10 New Artists You Need to Know: January 2016 - Rolling Stone
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10 New Artists You Need to Know: January 2016

Aurora, Daya, Troye Sivan and more

Aurora, Troye Sivan

Aurora and Troye Sivan are two of the new artists you should not miss this month

Courtesy of Glassnote, Laura Lewis

Once again, we talked to 10 of the hottest artists who are climbing the charts, breaking the Internet or just dominating our office stereos. This month: Top 40 bubblegum R&B singer Daya, grime sensation Lady Leshurr, metal-inflected trap DJ Lookas, critically acclaimed art-rapper Milo and more.

Roly Porter

Photo Courtesy of Roly Porter

Roly Porter

Sounds Like: Unsettling, wordless sonic narratives that are sometimes blissful and sometimes sinister.

For Fans of: Haxan Cloak, Tim Hecker, Philip Glass's collaborations with Godfrey Reggio

Why You Should Pay Attention: The onetime member of dubstep duo Vex'd is returning with Third Law, his first album for acclaimed avant-garde electronic label Tri Angle. Porter's unpredictable forays into composition and narrative make for an album that contains moments of quiet beauty and ominous fury. This is music that's constantly in flux, challenging while remaining accessible. Devotees of heavy metal, ambient and contemporary composition will all find elements to embrace.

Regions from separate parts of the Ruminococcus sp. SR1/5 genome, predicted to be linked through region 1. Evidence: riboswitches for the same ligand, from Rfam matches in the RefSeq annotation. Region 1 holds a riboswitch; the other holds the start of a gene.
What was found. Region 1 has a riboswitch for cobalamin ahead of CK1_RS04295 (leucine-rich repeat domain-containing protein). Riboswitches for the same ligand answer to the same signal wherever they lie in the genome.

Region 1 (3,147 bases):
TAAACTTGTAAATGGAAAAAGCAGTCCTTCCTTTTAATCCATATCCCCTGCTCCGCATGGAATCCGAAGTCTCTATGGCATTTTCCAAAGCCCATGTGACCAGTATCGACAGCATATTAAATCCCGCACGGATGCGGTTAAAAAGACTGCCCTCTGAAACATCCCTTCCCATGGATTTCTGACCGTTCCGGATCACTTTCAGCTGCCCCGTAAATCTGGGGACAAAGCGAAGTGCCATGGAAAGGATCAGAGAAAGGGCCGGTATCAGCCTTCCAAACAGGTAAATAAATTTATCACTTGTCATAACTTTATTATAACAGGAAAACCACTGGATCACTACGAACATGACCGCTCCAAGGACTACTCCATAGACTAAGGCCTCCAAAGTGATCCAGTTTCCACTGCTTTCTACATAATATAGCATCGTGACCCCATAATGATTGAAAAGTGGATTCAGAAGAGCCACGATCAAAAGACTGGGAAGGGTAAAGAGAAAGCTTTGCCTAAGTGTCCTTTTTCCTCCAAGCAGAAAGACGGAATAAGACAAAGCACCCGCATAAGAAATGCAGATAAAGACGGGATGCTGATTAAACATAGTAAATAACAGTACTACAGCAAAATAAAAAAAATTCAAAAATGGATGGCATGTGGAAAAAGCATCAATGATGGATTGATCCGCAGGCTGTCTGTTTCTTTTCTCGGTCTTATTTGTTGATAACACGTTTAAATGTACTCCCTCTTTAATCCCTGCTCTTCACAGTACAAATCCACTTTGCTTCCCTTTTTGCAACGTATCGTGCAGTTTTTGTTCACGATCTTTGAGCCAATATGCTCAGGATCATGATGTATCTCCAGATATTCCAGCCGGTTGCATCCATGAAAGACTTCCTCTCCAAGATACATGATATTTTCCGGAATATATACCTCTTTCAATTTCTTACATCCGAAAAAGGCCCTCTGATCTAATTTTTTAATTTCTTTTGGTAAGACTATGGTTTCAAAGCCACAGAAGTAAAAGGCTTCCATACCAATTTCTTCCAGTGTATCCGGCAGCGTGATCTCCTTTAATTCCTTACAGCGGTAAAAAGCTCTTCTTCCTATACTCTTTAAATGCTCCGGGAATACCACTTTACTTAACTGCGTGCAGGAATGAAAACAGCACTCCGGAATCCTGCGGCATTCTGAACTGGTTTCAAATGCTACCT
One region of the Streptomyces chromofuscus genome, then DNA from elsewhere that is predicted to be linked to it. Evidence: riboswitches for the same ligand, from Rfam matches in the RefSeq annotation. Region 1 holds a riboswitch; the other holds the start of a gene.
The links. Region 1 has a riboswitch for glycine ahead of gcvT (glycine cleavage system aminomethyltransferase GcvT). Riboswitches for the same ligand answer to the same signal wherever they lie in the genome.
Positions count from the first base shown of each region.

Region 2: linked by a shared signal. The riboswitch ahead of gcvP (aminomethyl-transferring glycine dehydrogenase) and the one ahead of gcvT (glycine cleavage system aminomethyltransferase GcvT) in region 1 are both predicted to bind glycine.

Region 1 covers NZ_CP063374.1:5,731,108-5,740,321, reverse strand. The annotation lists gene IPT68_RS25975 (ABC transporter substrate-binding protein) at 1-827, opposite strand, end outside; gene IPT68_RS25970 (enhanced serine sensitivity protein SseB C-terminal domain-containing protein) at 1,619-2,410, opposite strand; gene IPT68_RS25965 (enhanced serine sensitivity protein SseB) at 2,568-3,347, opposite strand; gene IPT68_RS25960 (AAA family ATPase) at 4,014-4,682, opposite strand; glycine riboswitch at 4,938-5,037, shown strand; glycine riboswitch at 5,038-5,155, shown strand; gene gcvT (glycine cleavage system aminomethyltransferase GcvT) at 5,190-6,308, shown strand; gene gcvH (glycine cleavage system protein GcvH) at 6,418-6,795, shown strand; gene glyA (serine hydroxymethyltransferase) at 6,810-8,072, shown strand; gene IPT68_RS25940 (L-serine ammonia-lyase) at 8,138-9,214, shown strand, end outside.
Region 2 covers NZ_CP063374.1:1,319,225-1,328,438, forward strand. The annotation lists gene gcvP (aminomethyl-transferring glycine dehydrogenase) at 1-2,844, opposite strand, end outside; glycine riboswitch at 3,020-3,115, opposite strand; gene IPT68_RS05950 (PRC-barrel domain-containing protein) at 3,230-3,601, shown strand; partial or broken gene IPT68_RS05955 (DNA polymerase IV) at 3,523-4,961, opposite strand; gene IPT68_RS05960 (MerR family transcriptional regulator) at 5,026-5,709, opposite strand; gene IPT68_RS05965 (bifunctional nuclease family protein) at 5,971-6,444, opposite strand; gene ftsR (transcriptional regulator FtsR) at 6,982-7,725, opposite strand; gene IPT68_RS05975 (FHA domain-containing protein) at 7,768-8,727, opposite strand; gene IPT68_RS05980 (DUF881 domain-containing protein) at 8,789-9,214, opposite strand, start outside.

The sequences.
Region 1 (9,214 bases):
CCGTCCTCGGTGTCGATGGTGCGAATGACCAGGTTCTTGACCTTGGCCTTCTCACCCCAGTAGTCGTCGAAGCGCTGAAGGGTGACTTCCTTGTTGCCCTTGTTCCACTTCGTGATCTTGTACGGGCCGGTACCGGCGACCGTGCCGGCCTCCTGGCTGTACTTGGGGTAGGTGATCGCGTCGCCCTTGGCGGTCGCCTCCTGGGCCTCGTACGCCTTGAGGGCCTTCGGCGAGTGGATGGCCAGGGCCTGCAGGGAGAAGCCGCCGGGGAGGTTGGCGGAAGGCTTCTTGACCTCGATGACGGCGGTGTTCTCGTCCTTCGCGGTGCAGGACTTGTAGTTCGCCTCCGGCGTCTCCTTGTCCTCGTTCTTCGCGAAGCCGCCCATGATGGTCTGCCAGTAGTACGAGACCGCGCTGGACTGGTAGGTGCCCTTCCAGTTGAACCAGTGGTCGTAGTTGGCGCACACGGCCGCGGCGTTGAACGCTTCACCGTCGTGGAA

He Says: After two albums with relatively clear narrative lines, Porter opted for a slightly different approach for Third Law. "It was more about sonic ideas that I wanted to explore, that had to do with pace and rhythm and things like that, finding new ways to inject speed and beats and rhythmic ideas that didn't fall into any genre ideas but that propelled this soundscape along in a different way," he said. "It's kind of about pace and intensity, but without using any traditional rhythm structures." Porter notes his fondness for metal and noise, both of which can be heard here. "I grew up loving metal, and I'm still listening to a lot of metal now," he says. "But I'm still waiting for some kind of variation on metal that works for me. The intensity and the noise is there, but there's some variation, especially with bass ideas, that hasn't happened yet, and I'm still hoping will happen."

Hear for Yourself: The exhilarating "Known Space," which closes Third Law, embraces the low end and the abrasive before letting in an unsettling chorus of voices and giving way to John Carpenter-like minimal synths. Tobias Carroll

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